MARCUS: The idea of bans itself comes from a larger zero-waste cities framework, which has shown success. Worldwide, environmental organizations, restaurants, businesses, and governments in the EU, Canada, recently Kenya, and many other localities are looking at eliminating single use plastics because they are the lowest value materials with the highest leakage into the environment and accumulation in communities. The current system allows the market to drive the change, which relies on demand of materials. Since the single-use plastic materials are cheaper, there is no incentive in a market-based system for buying higher quality materials and goods, or to recycle plastic when virgin resin is cheaper.

A “Ban the Bag” protest in Australia. Photo credit: Marcus Eriksen.

If you take into account the true cost of single-use plastics—which means including ecological and economic impacts—the costs outweigh the benefits. The environmental community favors bans because they level the playing field, allowing innovators to provide novel, less harmful solutions.

STEW: We approach bans differently, but zooming out, this illustrates why I think these conversations are useful in helping to broaden my perspective, the perspectives of industry, and the perspectives of environmental NGOs. It’s so important to look at these issues through multiple lenses and not just through our own perspective. Marcus, your perspective has shown me that there’s an opportunity to create incentives and encourage alternatives. We should encourage better sorting closer to the point of product use, like in the Philippines example. That way, the product is cleaner and of higher value to the secondary market. The business community prefers this approach, but it’s important that we recognize each other’s perspectives and roles, and the trade-offs to both approaches.

Barriers and trade-offs

MERIDIAN: Let’s talk more about those trade-offs…

STEW: It is important to balance the economic, social, and environmental trade-offs in bridging our present reality with the future we want. We should work together to identify trade-offs and determine which ones to prioritize based on their importance. Working with government officials and policymakers next, we can build balanced solutions.

We can’t forget that plastics do provide significant benefits to society, including the reduction in GHG emissions compared to alternatives, decreased fuel usage, and increased efficiency in transport due to the lightweight nature of the material. However, when used plastics are not properly managed, they end up in the environment, jeopardizing the benefits. Therefore, it’s critical to manage trade-offs within a specific policy context.

MARCUS: For many NGOs, the conversation is largely about how to capture the negative externalities of plastics. If we’re going to calculate the positive externalities, you’ve got to factor in the negatives too. It’s a “True Cost” analysis that we often use to defend the decision to ban a single-use plastic item. Depending on the type of plastic (e.g., durable goods, single-use packaging) and its use, the true costs differ. I’ve sailed around the world and walked some of the most remote coastlines. I have not seen a single car bumper or computer floating in the ocean or washed ashore, but I have seen countless plastic bottles, caps, straws, and bags. This illustrates how the negative externalities and true costs of different products vary and require different conversations about waste management.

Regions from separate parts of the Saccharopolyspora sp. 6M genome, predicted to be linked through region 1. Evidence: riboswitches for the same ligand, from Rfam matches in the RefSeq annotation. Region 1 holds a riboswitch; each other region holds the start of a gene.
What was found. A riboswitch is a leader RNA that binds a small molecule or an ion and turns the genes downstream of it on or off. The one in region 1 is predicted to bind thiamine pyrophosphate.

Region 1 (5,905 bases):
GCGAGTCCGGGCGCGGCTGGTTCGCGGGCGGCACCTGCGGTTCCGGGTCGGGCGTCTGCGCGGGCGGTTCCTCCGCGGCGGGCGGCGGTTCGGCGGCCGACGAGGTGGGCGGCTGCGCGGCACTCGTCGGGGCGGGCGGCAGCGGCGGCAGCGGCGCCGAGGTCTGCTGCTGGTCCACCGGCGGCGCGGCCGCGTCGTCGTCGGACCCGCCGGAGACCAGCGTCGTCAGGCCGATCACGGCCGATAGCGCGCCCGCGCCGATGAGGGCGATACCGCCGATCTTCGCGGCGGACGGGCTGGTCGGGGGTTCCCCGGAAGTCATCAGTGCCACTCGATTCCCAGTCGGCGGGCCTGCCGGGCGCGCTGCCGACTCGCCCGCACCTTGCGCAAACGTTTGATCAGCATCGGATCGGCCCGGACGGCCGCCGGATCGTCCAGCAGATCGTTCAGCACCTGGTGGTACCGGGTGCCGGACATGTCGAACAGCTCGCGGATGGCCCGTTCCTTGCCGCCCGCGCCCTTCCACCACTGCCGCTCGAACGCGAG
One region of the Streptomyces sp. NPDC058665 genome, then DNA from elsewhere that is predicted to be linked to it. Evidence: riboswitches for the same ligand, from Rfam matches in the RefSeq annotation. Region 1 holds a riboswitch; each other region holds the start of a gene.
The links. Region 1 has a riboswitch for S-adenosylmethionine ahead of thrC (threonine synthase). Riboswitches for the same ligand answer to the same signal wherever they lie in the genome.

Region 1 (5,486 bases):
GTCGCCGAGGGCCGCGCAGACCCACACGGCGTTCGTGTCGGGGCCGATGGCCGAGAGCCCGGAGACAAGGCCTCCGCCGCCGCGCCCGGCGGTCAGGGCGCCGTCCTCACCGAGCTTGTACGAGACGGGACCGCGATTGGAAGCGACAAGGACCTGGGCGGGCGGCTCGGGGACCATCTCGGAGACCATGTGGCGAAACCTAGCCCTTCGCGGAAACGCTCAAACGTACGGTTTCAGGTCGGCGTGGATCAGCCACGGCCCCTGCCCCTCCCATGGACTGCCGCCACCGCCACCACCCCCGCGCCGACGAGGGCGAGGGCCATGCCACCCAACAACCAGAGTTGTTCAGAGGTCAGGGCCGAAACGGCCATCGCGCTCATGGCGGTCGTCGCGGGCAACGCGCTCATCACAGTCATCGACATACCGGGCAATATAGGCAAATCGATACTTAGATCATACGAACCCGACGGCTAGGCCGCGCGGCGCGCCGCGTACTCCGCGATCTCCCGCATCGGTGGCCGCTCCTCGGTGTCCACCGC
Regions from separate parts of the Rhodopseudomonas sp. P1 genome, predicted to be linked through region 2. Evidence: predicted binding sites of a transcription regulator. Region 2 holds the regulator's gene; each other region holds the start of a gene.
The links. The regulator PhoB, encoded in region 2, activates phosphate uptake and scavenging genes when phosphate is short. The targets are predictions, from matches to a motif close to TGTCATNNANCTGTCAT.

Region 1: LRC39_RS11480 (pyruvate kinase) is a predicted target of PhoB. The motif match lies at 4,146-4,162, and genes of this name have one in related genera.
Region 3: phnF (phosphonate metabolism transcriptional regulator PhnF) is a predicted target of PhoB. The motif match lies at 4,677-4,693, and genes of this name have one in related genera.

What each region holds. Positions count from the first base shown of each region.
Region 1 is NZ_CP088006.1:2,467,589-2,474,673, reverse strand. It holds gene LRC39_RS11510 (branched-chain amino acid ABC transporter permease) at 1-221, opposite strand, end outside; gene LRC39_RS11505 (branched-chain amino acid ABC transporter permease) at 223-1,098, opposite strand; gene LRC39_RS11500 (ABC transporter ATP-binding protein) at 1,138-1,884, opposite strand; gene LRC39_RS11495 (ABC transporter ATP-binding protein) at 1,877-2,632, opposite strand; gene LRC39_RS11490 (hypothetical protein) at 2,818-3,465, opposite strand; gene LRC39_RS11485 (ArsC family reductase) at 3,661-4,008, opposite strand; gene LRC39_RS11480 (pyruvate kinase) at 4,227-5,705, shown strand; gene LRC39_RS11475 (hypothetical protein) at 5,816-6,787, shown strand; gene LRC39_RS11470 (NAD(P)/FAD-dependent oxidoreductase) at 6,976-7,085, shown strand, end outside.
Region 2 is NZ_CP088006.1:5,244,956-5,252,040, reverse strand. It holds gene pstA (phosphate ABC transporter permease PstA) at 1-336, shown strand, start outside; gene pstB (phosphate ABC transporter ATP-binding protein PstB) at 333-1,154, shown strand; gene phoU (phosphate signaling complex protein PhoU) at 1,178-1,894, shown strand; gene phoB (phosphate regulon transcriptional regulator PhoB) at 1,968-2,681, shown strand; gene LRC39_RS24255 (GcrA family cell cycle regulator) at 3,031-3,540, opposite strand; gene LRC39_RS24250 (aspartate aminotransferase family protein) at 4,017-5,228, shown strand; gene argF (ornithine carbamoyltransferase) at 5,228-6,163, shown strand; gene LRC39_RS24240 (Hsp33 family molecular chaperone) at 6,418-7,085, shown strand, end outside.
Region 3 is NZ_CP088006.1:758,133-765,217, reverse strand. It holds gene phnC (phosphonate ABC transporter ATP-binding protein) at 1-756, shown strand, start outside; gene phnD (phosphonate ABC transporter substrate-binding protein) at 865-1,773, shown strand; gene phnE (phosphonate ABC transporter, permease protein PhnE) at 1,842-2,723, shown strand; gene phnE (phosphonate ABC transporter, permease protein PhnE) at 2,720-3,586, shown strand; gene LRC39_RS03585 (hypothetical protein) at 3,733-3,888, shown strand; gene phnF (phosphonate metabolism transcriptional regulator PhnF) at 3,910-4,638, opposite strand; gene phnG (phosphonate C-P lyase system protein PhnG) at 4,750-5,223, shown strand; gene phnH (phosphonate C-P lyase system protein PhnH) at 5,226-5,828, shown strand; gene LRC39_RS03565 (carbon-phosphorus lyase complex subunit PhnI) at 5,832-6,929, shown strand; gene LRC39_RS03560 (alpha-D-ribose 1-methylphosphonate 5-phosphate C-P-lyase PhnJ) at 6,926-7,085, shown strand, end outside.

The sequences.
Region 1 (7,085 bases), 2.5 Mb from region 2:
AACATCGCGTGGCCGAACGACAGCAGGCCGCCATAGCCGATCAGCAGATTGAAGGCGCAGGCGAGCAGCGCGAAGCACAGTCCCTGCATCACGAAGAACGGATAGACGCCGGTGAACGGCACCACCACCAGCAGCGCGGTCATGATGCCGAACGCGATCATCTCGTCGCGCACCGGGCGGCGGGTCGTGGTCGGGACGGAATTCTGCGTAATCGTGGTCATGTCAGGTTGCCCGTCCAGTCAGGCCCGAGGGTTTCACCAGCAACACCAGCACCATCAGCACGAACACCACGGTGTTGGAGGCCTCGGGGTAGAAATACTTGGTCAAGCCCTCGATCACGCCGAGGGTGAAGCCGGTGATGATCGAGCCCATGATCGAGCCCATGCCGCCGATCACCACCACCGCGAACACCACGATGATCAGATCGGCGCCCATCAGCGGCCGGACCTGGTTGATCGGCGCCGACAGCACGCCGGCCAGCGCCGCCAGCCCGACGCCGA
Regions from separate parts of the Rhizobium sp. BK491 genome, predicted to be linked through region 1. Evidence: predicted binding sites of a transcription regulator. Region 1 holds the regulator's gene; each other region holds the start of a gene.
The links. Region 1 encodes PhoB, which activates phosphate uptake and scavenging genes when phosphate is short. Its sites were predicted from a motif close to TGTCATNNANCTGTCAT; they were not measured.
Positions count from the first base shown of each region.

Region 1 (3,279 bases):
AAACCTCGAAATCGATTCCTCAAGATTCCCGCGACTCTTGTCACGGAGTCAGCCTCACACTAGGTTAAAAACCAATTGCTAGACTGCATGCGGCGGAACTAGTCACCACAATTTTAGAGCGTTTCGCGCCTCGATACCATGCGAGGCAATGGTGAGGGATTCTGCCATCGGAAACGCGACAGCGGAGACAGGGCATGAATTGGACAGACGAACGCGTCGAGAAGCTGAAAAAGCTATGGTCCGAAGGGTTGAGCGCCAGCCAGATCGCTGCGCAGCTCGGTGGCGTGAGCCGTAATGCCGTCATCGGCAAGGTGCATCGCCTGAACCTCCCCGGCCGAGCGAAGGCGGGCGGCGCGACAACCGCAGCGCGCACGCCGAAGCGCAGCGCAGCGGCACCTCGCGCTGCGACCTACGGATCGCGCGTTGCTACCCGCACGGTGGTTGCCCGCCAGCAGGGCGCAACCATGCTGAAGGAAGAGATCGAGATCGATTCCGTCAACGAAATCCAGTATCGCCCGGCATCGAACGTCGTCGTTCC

We should focus on ways to mitigate and minimize the harm caused by single use packaging. Year after year, data from global coastal cleanups identify the most frequent plastic waste culprits. They are a small group of single use plastic products: items like packets of shampoo, cigarette butts, food wrappers, straws, and beverage containers. It turns out that these same items are found on land and in the sea. Taxpayers and cities do pay to try to manage the harm they cause, but frequently, adequate waste management systems don’t exist. Unfortunately, the default in many parts of the world is open pit burning.


Data from the Ocean Conservancy shows the Top 10 most commonly collected items globally during the 2019 International Coastal Cleanup were:

1. cigarette butts;  2. food wrappers (candy, chips, etc.);  3. straws, stirrers;  4. forks, knives, spoons;  5. plastic beverage bottles;  6. plastic bottle caps;  7. plastic grocery bags;  8. other plastic bags;  9. plastic lids;  10. plastic cups, plates

Can we get rid of these items? Can we find innovators to help industry make a fortune producing different kinds of reusable containers? There’s a huge market for innovation, so let’s get rid of the products which have many trade-offs on the back end. To make this clearer, consider that effective models already exist, such as the Zero Waste Cities models in New Zealand, Indonesia, and the Philippines. We can move forward, acting on some of the proven systems that we already have.

Looking to the future

MERIDIAN: From talking with you, it is clear you both agree that society is unable to manage the quantity of plastics we produce today. Yet, if current projections for plastic production over the next decade are accurate, the quantity of plastic produced in the coming years will far exceed what we produce now. How can we use the common values and viewpoints that have emerged in this conversation to move forward in building solutions? How can we bring other industry and NGOs leaders closer together to solve this massive problem?